A Catalyst for Transformation

By Jennifer Svetlik, Salford congregation

Chantelle Todman Moore loves it when individuals or congregations are getting curious and imaginative about what the church can look like.  She sees this work as integral to discipleship, “when people begin to think really deeply about their own identities like they’ve never had to before; this is the first step to transformation.” 

Chantelle Todman Moore is the Intercutural Leadership Coach for Franconia Conference. Over the past year and a half of her time on staff, Chantelle’s work has focused on organizing spaces and conversations for pastoral and lay leaders in the conference who are part of the “global majority,”* though not part of the majority culture of Franconia Conference. 

These conversations are opportunities to pray together, fellowship, share dreams, and express laments. A primary example is the annual Nations and Generations gathering that Chantelle is helping to organize this fall. The gathering is a time of prayer, worship, visioning, and connecting a diverse group of ministers. This year’s gathering will take place on November 1 just before Conference Assembly.

Chantelle is one of the staff leaders of the conference’s Intercultural Team, which seeks to identify what the needs and skills are in the conference for intercultural capacity, and how the conference can more effectively invest in global majority leaders. 

The work that excites Chantelle most is coaching congregations seeking to grow in intercultural capacity and become anti-racist.  Recently, the elders from Plains congregation asked the Intercultural Team to help them think through their next steps in their ongoing movement toward intercultural competency.  “I enjoy working with congregations that are ‘doing the work’ and when I can help them be a catalyst for deepening those efforts,” Chantelle shared.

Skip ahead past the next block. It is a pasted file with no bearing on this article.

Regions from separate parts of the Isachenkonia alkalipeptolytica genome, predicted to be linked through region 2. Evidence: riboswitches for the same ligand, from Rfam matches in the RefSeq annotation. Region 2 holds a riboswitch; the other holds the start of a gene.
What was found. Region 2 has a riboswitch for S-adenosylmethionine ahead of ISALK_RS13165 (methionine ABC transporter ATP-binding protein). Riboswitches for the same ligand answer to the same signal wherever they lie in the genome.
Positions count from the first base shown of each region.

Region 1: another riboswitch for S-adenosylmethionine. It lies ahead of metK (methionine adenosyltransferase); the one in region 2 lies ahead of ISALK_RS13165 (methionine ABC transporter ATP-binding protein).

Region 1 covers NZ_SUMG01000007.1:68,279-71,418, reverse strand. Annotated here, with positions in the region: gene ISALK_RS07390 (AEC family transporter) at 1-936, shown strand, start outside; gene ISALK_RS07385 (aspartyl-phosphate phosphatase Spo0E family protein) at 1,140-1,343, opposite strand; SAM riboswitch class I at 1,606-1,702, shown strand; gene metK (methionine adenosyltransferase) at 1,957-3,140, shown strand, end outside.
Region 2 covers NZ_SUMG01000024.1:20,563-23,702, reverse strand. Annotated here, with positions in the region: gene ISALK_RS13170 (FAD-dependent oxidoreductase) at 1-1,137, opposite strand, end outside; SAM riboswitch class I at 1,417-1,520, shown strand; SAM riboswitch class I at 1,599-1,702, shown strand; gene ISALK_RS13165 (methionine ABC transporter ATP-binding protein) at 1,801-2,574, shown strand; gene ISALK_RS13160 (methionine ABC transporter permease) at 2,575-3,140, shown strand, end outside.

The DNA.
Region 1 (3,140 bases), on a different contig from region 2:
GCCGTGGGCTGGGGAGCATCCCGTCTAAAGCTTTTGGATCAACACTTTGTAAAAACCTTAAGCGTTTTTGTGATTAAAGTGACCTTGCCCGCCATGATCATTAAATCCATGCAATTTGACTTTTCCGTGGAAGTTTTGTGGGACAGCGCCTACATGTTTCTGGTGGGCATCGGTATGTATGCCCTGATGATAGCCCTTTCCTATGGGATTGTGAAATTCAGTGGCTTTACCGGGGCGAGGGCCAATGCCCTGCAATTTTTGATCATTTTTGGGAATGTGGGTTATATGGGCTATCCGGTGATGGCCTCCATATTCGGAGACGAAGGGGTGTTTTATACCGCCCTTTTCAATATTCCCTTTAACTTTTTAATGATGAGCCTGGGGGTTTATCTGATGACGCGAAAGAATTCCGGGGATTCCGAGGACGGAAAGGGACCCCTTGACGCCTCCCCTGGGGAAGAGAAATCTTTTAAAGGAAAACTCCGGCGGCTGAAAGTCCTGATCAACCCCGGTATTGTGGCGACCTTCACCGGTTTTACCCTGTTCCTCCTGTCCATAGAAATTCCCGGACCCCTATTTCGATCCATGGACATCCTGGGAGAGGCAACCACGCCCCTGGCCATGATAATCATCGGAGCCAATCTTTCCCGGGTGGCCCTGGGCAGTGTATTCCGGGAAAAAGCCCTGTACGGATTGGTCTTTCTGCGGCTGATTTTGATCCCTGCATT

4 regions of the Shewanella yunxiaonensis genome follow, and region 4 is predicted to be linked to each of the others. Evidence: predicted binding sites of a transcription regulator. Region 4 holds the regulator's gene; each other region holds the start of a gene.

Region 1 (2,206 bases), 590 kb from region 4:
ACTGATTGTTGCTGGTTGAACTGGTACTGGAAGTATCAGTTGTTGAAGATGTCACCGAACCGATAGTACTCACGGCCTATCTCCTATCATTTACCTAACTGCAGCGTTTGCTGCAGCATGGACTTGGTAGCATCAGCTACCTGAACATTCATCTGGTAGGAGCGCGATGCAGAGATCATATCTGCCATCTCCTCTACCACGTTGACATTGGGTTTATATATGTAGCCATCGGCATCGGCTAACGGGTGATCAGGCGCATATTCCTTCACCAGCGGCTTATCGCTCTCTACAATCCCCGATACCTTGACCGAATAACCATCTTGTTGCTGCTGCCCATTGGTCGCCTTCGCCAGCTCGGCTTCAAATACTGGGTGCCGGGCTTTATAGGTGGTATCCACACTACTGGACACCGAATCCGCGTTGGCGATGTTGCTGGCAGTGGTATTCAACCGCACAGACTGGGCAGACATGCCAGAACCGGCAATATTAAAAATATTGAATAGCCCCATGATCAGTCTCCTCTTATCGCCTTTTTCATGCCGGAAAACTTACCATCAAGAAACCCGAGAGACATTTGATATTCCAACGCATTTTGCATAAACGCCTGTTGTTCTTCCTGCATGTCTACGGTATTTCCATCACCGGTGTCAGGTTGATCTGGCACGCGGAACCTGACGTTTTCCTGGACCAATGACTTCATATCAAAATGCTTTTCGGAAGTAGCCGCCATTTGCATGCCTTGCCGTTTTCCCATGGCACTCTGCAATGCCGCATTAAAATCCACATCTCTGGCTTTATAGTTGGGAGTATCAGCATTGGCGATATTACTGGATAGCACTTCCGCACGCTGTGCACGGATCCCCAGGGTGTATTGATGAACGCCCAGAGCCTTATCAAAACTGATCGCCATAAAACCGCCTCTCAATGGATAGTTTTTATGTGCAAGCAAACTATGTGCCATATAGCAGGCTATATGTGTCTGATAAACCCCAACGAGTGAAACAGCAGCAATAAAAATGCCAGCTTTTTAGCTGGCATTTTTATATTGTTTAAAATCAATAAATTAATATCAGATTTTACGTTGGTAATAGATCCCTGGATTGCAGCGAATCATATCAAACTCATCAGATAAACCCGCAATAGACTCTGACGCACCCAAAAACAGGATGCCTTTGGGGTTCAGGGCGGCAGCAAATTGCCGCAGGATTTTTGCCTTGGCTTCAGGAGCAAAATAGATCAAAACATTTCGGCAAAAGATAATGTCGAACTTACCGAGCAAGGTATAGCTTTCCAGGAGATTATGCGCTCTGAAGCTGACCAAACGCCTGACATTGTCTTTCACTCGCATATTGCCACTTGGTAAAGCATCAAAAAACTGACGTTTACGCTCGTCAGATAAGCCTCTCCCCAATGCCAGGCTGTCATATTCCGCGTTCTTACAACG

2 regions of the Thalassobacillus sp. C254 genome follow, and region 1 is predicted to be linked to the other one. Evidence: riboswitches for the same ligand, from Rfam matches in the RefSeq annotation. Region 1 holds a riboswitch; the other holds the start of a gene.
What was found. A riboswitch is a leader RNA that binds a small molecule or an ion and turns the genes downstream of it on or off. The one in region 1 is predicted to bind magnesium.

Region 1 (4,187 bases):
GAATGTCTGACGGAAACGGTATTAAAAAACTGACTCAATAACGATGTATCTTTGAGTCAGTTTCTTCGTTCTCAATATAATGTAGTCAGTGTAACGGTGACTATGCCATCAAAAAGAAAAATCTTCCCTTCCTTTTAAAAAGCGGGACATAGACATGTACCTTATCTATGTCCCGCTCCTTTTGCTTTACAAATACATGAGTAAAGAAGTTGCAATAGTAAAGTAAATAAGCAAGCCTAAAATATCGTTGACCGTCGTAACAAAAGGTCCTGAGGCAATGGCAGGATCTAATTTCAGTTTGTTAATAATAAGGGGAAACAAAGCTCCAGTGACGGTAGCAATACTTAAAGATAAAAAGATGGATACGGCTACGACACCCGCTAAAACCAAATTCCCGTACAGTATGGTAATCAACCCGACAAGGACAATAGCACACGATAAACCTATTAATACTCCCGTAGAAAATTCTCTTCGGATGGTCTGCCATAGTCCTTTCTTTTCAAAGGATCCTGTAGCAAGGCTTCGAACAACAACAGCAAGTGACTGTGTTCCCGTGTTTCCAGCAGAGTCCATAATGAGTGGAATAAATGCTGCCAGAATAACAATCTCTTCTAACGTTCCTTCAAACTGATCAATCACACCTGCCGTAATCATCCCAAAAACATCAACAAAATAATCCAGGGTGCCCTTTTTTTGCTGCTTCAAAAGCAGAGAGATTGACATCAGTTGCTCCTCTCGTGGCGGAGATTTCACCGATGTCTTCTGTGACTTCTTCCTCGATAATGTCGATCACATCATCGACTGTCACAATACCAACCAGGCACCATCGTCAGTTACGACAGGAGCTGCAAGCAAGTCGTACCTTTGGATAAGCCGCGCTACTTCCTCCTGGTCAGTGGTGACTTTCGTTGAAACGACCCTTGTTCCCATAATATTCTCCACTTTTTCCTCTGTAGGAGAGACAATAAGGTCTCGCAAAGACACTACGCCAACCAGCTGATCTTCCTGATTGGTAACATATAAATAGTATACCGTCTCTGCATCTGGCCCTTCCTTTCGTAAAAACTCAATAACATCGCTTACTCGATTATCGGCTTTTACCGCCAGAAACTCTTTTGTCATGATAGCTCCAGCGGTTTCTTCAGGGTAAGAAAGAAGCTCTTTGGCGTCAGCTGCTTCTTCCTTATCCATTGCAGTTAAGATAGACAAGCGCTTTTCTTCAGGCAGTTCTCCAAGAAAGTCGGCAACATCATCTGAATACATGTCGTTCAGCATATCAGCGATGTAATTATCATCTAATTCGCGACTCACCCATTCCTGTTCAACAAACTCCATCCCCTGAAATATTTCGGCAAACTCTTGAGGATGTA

Chantelle grew up in south Florida in an Assemblies of God church and received an undergraduate degree in International Community Development and an MBA in International Economic Development. It was in graduate school at Eastern University that she encountered Anabaptism through books by Eloise Meneses as well as the work of Mennonite Central Committee (MCC). She began attending Oxford Circle Mennonite with Sam, whom she later married. Chantelle was drawn to the centrality of social justice as a sign of faithfulness within Anabaptism. 

Chantelle quickly began to take leadership roles in Mennonite institutions: working as the Philadelphia Program Coordinator for MCC, serving on the board of Eastern Mennonite Missions (EMM) and getting involved with the Women in Leadership steering committee of MC USA to co-plan  the Women Doing Theology conferences, helping to organize the Future Church Summit at MCUSA Convention 2017, and speaking at the Hope for the Future conferences. 

Entering into the wider Mennonite Church after her experience in the intercultural reality of Anabaptism in Philadelphia was a bit of cultural whiplash, Chantelle reflected.  This is what makes her work so important.  “Jesus modeled crossing the bounds of what the world labeled as ‘other’ and we should be doing the same. Those who encountered Jesus in the scriptures were transformed but Jesus was also transformed as he crossed boundaries,” she continued. “So yes, it’s about justice and doing what’s right but, most of all, it’s about following Jesus and allowing our whole being and worldview to be transformed.” 

In addition to her work with Franconia Conference, Chantelle is the co-founder of Unlock Ngenuity, a consulting, coaching and therapy business. 

Chantelle and Sam have three daughters. When she’s not coaching and supporting individuals and communities in developing intercultural understanding, she loves to grow food through gardening and dabbling in aquaponics. 

*The term global majority seeks to recognize that the vast majority of the people in the world consider themselves non-white.